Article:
It is important because without it fusion cannot become a reality. ITER is a great project with exceptional dimensions where everyone participates, but even if its success goes beyond its initial goals we cannot have fusion with ITER alone. We need to technologically develop the materials that will withstand these important energy and particle flows produced in fusion. This cannot be done, we cannot license a fusion machine if we do not have the results from this source of neutrons. This source of neutrons is so important because it is complementary to ITER. The truth is that, without this project, fusion cannot become a reality. These large machines drive technology, not only internationally but also locally. This is how it would benefit Spanish society and particularly society in Andalusia and Granada.
"Spain being the third country with the most contracts for ITER"
Is this what also happened in other projects you mentioned?
With the TJ-II Project [from the National Fusion Laboratory] we saw Spanish companies take the leap to Europe in other designs that needed technologies that were similar to those applied here. Thanks to a large site like TJ-II, which was considered a relatively small project, there was an attempt to bring the ITER Project to Spain. Even though it did not happen, we did manage to set up the Fusion for Energy agency. All this began with a modest project in CIEMAT and led to Spain being the third country with the most contracts for ITER, behind France and Italy but ahead of Germany or the United Kingdom. This means around 800 million Euros in benefits in competitive contracts to Spanish companies. I can say the same about the solar platform in Almería. 80% of companies currently developing solar concentration technologies around the world have gone through this center. This is the technological element I consider so important and which we need to develop.
"With fusion we will be able to provide energy to humanity for thousands, millions of years"
Going back to fusion after your recent time as ITER deputy director, why do you believe in and trust this technology?
From the energy point of view, fusion has incredible capacity. The best proof is that we have a reactor that has been operating for the past 5,000 million years and will continue to produce energy for some million years more. The fusion processes we are trying to reproduce in our planet are the same as in the center of the sun. This power, this capacity can generate energy from basic elements such as hydrogen isotopes, which we can easily obtain from sea water by detecting deuterium as tritium through lithium. With fusion we will be able to provide energy to humanity for thousands, millions of years. It is true that there are many difficulties. But this power, this capacity to generate energy is one of the key elements that move us to seek this holy grail of energy. On the other hand, fusion has very favorable environmental characteristics. It certainly has environmental impact, as does any energy, but I think it is safe to say it is an acceptable impact. With the technologies being developed, we could recycle all the materials that will be used in the fusion center in about 100 years. The other element which makes us believe that fusion is the energy source of the future, at least for baseload energy, is its safety. A fusion reaction is very difficult to achieve; you need very special conditions and, if there is any deviation from that reaction, the only consequence is that it stops. Thus it is intrinsically safe, and this is a very important element. It does not mean that we do not need to have many safeguards in place, many safety controls as corresponds to a large industrial site. But the reaction is intrinsically safe, and this is one of its great advantages.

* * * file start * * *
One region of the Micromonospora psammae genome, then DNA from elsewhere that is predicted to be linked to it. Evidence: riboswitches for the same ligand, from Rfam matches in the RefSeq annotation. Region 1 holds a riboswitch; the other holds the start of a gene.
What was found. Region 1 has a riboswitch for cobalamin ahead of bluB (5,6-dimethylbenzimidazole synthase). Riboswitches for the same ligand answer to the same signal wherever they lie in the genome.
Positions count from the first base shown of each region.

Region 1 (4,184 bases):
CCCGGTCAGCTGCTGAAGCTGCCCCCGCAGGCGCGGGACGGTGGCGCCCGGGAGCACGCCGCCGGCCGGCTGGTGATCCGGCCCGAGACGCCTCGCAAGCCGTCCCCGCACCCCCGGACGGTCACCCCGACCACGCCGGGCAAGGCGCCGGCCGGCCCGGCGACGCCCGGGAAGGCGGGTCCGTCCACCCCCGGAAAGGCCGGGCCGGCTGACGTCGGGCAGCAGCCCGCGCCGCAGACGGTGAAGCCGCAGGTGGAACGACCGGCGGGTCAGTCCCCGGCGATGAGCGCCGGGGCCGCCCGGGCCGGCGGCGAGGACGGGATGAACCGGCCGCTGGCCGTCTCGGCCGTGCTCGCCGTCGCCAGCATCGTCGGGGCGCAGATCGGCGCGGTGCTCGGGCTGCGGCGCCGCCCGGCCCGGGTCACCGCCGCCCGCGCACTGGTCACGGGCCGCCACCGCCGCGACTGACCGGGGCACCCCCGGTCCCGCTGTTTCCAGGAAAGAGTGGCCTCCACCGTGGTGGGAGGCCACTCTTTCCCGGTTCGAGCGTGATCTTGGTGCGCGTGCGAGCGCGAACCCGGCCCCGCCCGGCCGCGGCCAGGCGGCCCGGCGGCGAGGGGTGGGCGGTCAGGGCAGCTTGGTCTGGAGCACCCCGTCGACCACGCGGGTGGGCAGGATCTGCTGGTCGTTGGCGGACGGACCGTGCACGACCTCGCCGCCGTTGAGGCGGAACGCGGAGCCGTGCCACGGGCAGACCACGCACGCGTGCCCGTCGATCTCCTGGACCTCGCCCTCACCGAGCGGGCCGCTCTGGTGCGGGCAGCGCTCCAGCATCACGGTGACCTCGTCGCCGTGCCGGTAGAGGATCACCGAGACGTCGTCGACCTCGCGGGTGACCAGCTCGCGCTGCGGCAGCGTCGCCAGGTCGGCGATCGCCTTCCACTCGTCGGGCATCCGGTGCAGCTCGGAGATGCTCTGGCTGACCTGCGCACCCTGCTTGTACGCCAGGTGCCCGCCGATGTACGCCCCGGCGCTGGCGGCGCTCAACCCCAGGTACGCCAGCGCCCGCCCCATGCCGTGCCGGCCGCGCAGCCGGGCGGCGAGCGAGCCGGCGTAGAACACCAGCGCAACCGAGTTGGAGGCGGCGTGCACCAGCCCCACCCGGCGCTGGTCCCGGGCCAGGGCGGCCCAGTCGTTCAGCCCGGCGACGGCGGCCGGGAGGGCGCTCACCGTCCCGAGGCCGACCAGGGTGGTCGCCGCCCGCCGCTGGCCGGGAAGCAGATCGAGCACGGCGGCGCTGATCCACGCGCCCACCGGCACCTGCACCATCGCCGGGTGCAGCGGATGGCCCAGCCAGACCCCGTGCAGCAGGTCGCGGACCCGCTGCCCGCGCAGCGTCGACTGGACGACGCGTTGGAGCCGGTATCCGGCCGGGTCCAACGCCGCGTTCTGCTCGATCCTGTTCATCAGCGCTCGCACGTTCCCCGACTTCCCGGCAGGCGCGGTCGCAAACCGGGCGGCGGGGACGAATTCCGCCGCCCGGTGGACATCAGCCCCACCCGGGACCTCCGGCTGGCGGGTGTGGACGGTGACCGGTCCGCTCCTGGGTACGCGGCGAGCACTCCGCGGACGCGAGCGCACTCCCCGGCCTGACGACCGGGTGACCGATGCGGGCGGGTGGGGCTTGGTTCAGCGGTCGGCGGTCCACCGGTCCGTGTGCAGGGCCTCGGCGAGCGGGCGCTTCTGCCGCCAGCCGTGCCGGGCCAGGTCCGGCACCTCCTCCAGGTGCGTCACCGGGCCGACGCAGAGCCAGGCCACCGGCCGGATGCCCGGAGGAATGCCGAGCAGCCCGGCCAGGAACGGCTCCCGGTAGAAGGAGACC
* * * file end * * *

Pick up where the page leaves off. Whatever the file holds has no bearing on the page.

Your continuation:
"Nuclear energy has a global role to play"
While we wait for a future with fusion energy, what do you think of fission?
A few months ago I was asked to give a conference on energy and fusion, and I retrieved some old transparencies I had on energy from the nineties. They showed that 85% of the energy being consumed in the world back then had fossil origins, with its corresponding environmental impact. I updated the data with the information from 2017 and the current use of fossil data around the world is 86%. This means that not only has it not decreased; it has increased. This fact astounded me; it gives a clear view of the problem we face as a planet, as humanity. In my opinion we must react urgently because this is a planetary threat. We must certainly empower renewable energies; if we really want to reduce the production of CO2 to the atmosphere I believe we cannot go without nuclear energy. In this reduction effort nuclear power is of crucial importance. Having a fleet of electric cars will not do any good if the energy we use to produce them emits CO2 at source. Ne need energy sources that do not produce CO2; thus, from that point of view I believe that nuclear energy has a global role to play.
How do you value the energy transition?
The energy transition is certainly a need; we cannot continue to emit CO2 to our atmosphere without absolutely disastrous consequences. If we center on Spain, I see CIEMAT as a key element to achieve this energy transition. It is the institution that can contribute the most, as it is perfectly situated to give technological answers to the challenges that come with energy transition. I think it is a great responsibility for our center. It is absolutely urgent and necessary to do this at the global level and also in our country.